Not Blogging On Shabbat – In A Post-Pluralist Environment

To Blog or Not To Blog (on Shabbat) – that is the question.

The traditional halachic answer would have been “of course not” – end of subject.

The pluralist answer would be “why not?” – different Jewish people observe (and don’t observe) shabbat in myriad different ways. If someone wants to blog as part of their celebration of shabbat – or because they don’t keep shabbat at all, then why on earth not?

Here’s a third view. We respect tradition – but we’re not _not_ blogging because of a traditional understanding of shabbat. And we do respect the myriad ways that Jews keep or don’t keep shabbat.

But here’s the scoop – we’re not gonna blog on shabbat – but from a different place.

Not because we believe in a traditional sense that it’s against halacha.
But because in a postmodern sense, we still see the Jewish people as being against paganism; and the paganism of this generation isn’t  Wiccans and  witches, it’s the world of 24/7. It’s bad for the world, and it’s bad for people – and as Jews, we’re the people who introduced into human history the idea of shabbat, and the related ideas of shmitta and yovel. Resting reminds us that we inherit this earth, we don’t own it. Resting is good for us, good for our families, good for our communities.

So we respect the ways that you keep or don’t keep shabbat. We actively defend your right to fly to Vegas and buy a bacon breakfast – on Shabbat. But we nevertheless, for ourselves, aren’t blogging on Shabbat, because we choose to rest and celebrate – and we invite you to consider doing likewise. Including switching off that fine computer you’re using right now…

Shabbat shalom – and chanukah sameach. May this year’s candles see miracles and happiness for all…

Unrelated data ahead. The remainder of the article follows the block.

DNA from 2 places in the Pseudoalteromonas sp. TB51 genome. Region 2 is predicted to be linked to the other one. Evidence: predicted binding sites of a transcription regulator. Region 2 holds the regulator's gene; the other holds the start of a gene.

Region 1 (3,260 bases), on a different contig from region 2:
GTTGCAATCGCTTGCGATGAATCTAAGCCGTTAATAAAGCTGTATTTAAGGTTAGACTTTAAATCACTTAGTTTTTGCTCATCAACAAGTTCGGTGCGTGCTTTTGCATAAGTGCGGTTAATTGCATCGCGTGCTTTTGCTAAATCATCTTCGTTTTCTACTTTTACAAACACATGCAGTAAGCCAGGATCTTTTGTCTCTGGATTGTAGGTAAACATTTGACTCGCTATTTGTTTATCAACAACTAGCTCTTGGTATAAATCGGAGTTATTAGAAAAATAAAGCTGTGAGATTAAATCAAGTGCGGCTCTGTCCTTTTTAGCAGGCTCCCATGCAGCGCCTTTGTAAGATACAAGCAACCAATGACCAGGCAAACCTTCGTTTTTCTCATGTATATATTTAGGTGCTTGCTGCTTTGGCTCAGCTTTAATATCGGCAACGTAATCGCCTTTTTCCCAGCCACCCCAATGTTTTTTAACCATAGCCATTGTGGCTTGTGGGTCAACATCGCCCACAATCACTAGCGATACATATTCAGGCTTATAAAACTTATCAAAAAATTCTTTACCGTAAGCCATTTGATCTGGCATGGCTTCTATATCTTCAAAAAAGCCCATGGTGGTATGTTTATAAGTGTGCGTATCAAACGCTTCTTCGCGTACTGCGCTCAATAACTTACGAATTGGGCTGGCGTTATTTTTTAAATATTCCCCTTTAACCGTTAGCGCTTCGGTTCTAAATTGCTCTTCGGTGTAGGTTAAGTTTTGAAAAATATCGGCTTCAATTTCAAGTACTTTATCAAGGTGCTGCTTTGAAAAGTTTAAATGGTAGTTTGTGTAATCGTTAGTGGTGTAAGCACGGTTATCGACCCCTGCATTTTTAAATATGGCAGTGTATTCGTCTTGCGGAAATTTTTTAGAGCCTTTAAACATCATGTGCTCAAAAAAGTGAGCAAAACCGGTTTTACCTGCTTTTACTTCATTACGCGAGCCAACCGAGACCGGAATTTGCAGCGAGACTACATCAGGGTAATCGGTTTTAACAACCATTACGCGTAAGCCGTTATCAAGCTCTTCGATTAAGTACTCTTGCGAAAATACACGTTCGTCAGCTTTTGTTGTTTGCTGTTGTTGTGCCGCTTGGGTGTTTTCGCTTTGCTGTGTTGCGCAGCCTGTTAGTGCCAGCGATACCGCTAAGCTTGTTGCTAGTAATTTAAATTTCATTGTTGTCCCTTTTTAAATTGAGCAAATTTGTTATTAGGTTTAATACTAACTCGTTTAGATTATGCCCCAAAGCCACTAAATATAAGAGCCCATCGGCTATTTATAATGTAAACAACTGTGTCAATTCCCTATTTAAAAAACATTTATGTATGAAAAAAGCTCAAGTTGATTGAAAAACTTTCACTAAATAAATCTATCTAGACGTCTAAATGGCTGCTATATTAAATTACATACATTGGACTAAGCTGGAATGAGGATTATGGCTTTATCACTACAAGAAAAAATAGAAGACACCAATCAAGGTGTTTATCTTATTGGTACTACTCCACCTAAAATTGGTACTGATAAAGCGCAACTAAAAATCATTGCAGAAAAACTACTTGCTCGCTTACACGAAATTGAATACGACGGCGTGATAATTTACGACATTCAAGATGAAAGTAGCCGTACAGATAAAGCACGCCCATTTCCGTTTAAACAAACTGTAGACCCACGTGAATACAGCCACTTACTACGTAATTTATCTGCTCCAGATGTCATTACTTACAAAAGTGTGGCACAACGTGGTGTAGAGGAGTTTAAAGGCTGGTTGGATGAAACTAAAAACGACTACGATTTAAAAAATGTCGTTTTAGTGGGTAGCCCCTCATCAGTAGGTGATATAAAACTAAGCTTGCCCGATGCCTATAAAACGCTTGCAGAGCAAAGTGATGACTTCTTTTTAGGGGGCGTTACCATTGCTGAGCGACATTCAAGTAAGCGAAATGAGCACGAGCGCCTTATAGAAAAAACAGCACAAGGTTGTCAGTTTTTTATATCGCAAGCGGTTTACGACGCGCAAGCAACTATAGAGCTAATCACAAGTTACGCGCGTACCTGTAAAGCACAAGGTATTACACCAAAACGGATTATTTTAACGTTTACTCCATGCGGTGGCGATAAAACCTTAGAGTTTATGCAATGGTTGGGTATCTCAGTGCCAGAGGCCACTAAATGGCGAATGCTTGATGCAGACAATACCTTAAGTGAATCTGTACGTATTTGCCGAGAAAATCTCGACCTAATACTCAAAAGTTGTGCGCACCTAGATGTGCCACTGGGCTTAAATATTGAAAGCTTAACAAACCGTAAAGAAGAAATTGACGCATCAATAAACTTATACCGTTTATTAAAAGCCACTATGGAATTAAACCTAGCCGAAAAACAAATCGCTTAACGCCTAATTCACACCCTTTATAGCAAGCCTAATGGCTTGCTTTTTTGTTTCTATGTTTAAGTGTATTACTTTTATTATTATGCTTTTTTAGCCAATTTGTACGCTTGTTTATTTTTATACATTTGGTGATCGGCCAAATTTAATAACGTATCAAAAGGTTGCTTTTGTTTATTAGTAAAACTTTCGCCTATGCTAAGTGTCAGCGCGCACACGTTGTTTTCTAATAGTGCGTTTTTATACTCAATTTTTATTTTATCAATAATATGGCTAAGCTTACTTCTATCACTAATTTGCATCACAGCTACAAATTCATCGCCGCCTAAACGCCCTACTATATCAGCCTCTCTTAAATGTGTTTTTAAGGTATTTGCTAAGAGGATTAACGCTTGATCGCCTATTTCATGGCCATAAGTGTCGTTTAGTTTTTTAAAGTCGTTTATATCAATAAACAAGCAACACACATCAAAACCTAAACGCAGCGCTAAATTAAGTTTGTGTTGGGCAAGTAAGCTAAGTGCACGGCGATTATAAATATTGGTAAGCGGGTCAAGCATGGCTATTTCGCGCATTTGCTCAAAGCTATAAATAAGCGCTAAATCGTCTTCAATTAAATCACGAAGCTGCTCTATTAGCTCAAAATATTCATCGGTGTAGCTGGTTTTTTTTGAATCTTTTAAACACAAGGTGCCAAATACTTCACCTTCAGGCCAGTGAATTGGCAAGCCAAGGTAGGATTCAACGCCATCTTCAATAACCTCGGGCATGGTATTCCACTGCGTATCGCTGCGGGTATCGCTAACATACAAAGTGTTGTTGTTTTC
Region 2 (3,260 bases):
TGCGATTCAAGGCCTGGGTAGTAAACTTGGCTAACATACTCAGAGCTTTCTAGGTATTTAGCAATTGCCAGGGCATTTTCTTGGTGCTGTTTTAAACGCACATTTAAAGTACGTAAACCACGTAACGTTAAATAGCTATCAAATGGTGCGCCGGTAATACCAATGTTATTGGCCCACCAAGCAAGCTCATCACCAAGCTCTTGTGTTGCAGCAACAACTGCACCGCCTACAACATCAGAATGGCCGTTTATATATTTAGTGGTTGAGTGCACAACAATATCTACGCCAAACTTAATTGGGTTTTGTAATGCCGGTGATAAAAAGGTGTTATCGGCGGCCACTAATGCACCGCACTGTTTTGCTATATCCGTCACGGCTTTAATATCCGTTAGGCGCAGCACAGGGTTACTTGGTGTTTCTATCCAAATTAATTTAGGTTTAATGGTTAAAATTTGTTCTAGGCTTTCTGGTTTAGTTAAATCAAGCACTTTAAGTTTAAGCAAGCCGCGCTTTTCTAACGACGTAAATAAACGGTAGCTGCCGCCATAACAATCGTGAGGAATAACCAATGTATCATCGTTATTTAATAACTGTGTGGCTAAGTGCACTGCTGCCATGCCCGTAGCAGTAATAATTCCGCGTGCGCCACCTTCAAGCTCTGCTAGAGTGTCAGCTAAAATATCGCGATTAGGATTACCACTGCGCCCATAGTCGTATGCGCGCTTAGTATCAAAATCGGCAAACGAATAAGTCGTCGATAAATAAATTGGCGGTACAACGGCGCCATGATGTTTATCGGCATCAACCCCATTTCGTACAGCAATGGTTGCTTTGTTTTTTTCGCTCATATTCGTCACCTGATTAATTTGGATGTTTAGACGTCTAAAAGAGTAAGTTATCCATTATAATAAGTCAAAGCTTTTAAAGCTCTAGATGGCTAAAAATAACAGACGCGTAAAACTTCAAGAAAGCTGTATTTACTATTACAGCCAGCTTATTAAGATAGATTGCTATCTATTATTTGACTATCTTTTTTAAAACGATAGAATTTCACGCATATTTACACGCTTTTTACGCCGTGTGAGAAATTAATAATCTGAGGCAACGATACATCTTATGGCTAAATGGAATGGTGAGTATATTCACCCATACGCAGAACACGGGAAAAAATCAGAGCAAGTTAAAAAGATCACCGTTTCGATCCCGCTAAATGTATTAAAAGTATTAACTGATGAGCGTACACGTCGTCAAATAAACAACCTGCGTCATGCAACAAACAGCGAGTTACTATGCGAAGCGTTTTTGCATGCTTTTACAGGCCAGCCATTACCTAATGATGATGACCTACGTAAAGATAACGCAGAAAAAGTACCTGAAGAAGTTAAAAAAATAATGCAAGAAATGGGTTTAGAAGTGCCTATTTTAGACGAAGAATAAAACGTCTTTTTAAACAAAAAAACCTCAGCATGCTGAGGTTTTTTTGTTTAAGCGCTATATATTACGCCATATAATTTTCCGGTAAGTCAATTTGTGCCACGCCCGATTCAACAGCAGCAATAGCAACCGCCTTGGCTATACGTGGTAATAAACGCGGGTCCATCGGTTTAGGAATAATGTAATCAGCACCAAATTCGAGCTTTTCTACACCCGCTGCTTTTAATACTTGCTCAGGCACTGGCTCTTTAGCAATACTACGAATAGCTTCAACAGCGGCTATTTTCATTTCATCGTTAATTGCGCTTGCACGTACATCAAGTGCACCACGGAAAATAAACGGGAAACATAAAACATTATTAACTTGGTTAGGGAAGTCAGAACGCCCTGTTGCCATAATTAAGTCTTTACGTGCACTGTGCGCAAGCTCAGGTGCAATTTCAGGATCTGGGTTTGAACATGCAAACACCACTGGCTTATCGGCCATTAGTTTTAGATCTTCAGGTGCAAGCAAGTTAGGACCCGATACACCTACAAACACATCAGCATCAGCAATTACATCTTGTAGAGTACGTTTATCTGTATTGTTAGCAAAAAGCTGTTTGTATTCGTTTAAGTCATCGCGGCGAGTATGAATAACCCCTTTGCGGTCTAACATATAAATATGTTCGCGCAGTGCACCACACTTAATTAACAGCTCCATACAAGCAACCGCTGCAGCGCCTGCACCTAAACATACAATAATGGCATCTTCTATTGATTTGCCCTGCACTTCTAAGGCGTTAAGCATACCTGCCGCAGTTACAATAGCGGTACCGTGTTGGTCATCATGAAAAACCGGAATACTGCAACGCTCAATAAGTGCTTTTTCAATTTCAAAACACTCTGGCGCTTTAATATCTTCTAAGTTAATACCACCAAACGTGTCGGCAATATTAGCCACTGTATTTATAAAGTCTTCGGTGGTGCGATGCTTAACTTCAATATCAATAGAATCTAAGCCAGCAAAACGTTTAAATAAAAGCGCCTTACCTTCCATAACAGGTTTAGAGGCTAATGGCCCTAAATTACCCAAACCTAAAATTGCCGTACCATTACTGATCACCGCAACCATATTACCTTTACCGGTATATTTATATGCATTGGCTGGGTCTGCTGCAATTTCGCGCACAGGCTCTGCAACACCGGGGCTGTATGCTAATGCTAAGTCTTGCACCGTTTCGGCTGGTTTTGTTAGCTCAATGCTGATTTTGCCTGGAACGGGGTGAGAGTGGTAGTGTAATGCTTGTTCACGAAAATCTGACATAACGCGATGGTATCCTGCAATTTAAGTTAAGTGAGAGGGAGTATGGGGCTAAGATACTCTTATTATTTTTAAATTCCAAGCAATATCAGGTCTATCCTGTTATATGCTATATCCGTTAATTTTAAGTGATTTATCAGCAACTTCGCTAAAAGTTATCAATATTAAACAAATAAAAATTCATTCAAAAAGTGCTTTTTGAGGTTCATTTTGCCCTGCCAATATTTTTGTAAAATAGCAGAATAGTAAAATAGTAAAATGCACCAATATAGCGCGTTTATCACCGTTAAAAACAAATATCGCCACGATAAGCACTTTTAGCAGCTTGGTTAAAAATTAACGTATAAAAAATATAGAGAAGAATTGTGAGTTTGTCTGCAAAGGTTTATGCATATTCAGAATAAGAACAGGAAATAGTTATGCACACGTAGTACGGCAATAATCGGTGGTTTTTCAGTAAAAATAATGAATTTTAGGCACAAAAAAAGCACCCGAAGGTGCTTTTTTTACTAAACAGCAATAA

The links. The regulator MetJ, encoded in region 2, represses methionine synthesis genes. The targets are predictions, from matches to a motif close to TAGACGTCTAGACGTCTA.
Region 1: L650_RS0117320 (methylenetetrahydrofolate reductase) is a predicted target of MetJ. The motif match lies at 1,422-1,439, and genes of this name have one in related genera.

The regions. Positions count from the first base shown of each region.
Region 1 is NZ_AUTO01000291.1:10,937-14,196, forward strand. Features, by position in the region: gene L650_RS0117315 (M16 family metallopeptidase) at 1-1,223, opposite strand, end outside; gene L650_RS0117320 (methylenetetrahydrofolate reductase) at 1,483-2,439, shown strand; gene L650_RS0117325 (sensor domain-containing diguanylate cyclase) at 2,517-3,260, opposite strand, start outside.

The Jew !

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3 Responses to “Not Blogging On Shabbat – In A Post-Pluralist Environment”

  1. The Carrot Says:

    That’s all very well and nice and good for you…

    But it’s Saturday, and I’m still growing.

    The Carrot

  2. BZ Says:

    I don’t think there’s any “traditional” answer to the question of blogging on Shabbat, since the concept of blogging didn’t exist in the old days. Therefore, all answers to this question are modern or postmodern; it’s just a question of what influences your answer. (And I don’t blog on Shabbat either.)

  3. Rabbi Shmuel Says:

    “Resting reminds us that we inherit this earth, we don’t own it.”

    My Native American friends woould tell me “we don’t own the earth – the earth owns us!”

    I hope I won’t let too many peolple down when I say that I don’t keep Shabbos (gasps) The way I see it, Shabbos keeps me! It’s all perspective – one of the farmer panel guys said shabbos was particularly challenging b/c he got a rhythm going during the week and shabbos kinda got in the way – like going to a gig, setting up and byt the time you play a couple of siongs, it’s time to break everything down – from where I see it, the week kinda gets in the way of shabbos (at least in this life) but actually we need both – you can’t appreciate shabbos unless you’ve toiled during the week (whether in home, office or field or sugarbush) it’s the transition from one stage to another that resonates with me. When I was a kid I used to love combing the edge of lakes b/c that’s where the cool stuff was (frogs/newts, etc) – The anticipation of shabbos is powerfull, heady stuff.
    “But it’s Saturday, and I’m still growing.

    The Carrot”

    So are we all but no longer under our own steam. When I did the first day of the ride, I like to think the first 40 miles were my own – fruits of my training and determination. The last 25 or so miles were clearly a gft from above. And I too, am proud to say that I don’t blog (or roll) on shabbos!

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